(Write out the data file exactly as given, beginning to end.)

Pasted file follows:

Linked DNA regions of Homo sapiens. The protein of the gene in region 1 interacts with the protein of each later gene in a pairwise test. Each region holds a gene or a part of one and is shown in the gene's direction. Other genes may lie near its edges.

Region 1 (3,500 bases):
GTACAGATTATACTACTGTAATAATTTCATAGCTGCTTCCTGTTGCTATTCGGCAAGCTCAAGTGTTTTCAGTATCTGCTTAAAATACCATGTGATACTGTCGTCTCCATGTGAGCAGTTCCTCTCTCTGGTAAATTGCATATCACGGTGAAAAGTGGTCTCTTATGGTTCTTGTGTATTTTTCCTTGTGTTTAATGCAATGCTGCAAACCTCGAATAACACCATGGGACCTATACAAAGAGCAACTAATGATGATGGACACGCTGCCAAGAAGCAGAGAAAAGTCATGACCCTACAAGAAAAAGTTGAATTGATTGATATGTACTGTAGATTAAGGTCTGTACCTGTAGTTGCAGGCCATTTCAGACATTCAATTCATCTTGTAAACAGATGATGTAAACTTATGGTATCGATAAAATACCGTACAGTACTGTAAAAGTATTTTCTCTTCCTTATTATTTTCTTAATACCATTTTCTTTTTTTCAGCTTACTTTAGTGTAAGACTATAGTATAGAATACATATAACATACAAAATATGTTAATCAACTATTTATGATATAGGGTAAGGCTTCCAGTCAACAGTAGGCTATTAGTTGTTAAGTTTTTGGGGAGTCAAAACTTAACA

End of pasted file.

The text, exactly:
Linked DNA regions of Homo sapiens. The protein of the gene in region 1 interacts with the protein of each later gene in a pairwise test. Each region holds a gene or a part of one and is shown in the gene's direction. Other genes may lie near its edges.

Region 1 (3,500 bases):
GTACAGATTATACTACTGTAATAATTTCATAGCTGCTTCCTGTTGCTATTCGGCAAGCTCAAGTGTTTTCAGTATCTGCTTAAAATACCATGTGATACTGTCGTCTCCATGTGAGCAGTTCCTCTCTCTGGTAAATTGCATATCACGGTGAAAAGTGGTCTCTTATGGTTCTTGTGTATTTTTCCTTGTGTTTAATGCAATGCTGCAAACCTCGAATAACACCATGGGACCTATACAAAGAGCAACTAATGATGATGGACACGCTGCCAAGAAGCAGAGAAAAGTCATGACCCTACAAGAAAAAGTTGAATTGATTGATATGTACTGTAGATTAAGGTCTGTACCTGTAGTTGCAGGCCATTTCAGACATTCAATTCATCTTGTAAACAGATGATGTAAACTTATGGTATCGATAAAATACCGTACAGTACTGTAAAAGTATTTTCTCTTCCTTATTATTTTCTTAATACCATTTTCTTTTTTTCAGCTTACTTTAGTGTAAGACTATAGTATAGAATACATATAACATACAAAATATGTTAATCAACTATTTATGATATAGGGTAAGGCTTCCAGTCAACAGTAGGCTATTAGTTGTTAAGTTTTTGGGGAGTCAAAACTTAACA